Tag Archives: M Ensemble Company
Langston Hughes wrote of “a dream deferred” from the elevated promontory of poetry; but the great playwright August Wilson wrote from the street what it was like living through a dream being deferred. And once again, M Ensemble captures the very essence of an era in Wilson’s Two Trains Running, honored by a cast inhabiting the vibrant array of residents and deftly orchestrated direction.
M Ensemble Company revives the 1972 award-winning The River Niger capturing a crossroads in Black life in America with a depiction of passionate, intelligent people debating diametrically opposed philosophies of how Black citizens should fight for justice in a racist world.
If it’s possible to capture the depth and breadth of a tumultuous vibrant time and place by just focusing on the intersecting lives of five ordinary people, in this case Harlem in 1930, then Pearl Cleage’s Blues for an Alabama Sky comes close, notably in this production by the M Ensemble Company.
For the majority of white Americans, the word “colonialism” is an abstract term usually confined to history courses. But in Layon Gray’s consciousness-expanding drama The Dahomey Warriors, foreign powers occupying your homeland becomes a palpable personal three-dimensional tragedy at M Ensemble’s tale of an African tribe whose military was comprised of women.
If Dickens’ opening line in A Tale of Two Cities has become a trite cliché through overuse it has become a painfully accurate truism about theater over the past two years, especially South Florida theater. Crippling loss and inspiring resurrection. Surrender and perseverance. And , now, the Covid threat has reasserted. But looking back on those two years delivers a testament worth celebrating and learning from.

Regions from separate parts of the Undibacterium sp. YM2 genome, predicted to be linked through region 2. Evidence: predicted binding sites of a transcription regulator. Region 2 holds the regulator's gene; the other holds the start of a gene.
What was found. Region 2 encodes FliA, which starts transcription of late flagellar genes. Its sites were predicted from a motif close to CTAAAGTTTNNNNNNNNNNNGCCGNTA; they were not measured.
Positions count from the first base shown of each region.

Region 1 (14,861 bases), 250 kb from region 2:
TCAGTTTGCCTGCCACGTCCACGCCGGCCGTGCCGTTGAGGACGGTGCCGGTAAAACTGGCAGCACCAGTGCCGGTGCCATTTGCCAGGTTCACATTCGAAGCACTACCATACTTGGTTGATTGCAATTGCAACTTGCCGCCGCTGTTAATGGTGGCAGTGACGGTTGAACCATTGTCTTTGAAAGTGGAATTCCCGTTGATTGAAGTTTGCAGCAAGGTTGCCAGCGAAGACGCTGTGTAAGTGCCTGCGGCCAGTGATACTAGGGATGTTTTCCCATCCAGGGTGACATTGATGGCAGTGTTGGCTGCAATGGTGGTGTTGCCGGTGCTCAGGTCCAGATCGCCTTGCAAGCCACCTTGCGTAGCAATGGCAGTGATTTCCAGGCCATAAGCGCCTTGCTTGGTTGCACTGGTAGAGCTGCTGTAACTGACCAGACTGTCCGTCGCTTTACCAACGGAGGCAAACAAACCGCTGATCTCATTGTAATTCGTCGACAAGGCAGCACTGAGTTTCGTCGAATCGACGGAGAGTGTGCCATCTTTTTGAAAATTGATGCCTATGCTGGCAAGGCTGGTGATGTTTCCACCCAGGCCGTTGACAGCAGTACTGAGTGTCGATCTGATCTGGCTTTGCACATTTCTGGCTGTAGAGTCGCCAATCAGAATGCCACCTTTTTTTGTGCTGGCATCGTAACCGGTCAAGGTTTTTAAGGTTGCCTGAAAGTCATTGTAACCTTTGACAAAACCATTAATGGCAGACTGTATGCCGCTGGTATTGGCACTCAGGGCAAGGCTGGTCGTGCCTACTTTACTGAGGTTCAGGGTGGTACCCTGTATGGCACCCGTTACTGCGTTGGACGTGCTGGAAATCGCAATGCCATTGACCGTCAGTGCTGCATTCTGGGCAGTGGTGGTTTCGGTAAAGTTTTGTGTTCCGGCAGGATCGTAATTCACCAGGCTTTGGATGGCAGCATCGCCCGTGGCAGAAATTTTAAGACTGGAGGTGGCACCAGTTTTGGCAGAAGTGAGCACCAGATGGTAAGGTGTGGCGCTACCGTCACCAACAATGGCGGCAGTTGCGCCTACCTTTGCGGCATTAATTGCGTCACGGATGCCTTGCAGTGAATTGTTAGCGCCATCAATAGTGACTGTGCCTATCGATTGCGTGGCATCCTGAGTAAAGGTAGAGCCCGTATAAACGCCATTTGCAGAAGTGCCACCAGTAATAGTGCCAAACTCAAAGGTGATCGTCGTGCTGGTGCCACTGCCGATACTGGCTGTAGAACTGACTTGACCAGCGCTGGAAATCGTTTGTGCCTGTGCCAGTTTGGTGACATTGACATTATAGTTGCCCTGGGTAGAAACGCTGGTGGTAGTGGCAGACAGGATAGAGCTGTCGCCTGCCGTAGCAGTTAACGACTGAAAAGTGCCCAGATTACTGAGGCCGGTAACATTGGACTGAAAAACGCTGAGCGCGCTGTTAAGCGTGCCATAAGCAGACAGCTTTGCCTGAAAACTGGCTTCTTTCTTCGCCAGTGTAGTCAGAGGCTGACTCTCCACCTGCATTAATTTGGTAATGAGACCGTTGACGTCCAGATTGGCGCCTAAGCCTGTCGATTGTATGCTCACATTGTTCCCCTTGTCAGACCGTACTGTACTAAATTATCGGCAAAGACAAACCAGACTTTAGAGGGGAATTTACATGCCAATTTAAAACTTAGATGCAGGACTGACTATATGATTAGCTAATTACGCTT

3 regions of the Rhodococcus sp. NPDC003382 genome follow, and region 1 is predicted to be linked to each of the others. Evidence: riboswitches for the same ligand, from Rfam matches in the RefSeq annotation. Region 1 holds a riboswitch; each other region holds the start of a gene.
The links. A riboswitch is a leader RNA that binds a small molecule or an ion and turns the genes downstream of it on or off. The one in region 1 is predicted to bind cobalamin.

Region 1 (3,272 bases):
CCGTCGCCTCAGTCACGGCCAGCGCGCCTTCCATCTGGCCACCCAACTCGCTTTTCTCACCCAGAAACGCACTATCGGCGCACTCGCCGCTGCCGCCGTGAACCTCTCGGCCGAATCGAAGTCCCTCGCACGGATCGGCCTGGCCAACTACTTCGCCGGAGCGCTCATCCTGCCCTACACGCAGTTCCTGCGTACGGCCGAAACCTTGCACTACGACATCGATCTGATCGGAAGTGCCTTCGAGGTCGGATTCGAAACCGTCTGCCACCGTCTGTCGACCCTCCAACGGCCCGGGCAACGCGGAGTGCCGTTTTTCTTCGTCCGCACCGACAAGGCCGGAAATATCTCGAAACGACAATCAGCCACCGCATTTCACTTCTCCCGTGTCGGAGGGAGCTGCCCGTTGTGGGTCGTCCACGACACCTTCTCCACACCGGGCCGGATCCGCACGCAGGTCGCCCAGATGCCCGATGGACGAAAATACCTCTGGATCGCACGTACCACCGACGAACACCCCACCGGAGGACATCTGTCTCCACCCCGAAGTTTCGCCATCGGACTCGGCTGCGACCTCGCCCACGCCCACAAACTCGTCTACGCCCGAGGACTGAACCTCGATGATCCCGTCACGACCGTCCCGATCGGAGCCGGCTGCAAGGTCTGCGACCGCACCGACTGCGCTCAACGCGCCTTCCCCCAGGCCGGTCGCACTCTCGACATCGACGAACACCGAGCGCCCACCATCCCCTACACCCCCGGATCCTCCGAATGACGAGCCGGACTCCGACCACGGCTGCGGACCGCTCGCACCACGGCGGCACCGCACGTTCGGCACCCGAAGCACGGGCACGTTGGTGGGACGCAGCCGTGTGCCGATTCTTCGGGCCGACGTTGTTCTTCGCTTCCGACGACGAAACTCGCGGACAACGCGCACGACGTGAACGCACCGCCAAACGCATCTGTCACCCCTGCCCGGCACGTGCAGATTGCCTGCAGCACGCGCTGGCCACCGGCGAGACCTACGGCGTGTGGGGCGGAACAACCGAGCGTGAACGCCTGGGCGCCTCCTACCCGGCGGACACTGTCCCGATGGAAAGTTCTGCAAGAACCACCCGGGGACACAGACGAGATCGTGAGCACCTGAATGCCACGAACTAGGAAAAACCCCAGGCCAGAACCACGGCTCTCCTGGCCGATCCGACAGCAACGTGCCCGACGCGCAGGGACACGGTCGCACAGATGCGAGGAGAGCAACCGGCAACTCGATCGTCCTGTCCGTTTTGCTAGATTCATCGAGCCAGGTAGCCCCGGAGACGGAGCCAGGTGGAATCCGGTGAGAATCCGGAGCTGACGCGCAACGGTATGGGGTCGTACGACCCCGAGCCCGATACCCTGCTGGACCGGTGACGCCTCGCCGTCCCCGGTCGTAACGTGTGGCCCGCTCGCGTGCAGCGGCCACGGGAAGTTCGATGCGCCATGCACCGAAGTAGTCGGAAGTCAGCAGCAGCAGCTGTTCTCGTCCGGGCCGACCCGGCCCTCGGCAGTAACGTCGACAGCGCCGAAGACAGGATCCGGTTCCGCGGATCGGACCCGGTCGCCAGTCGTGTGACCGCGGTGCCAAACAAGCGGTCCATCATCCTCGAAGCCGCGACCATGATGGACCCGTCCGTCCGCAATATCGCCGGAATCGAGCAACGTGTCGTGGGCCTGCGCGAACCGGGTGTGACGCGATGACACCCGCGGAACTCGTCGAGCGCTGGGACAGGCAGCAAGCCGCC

In Cowboy, the new dramatic play opening in June at M Ensemble in Miami, the gun-totin’ U.S. Marshal Bass Reeves, traditionally garbed down to the required Stetson, strides through the double doors of the saloon, secretly on the trail of two wanted criminals. But there’s a slight difference from the oaters in which Sheriff John Wayne restored justice to a sleepy town.
Sometimes the joint is jumpin’ in M Ensemble Company’s Ain’t Misbehavin’, sometime things are sluggish; sometimes you can savor the brilliant lyrics coming from a talented quintet , sometimes you can only understand half the words. The moments that work are a joy to be present for a, some others are a disappointment.
The dominating vision of The Tree and its dark violent past is a theatrical masterstroke from writer-director Layon Gray that opens a stirring Meet Me At The Oak, posting yet another strong offering for a revitalized M Ensemble.
In the current production of The M Ensemble Company, August Wilson’s legendary Seven Guitars almost plays like a musical or a folk opera akin to Porgy and Bess or Floyd Collins.
For those assigned to commit James Weldon Johnson’s narratives to memory in their younger days, M Ensemble’s God’s Trombones will wrap them in warm nostalgia. For others, M Ensemble skillful interpretation should elicit praise for introducing, and keeping, this important treasure of cultural history in the public eye.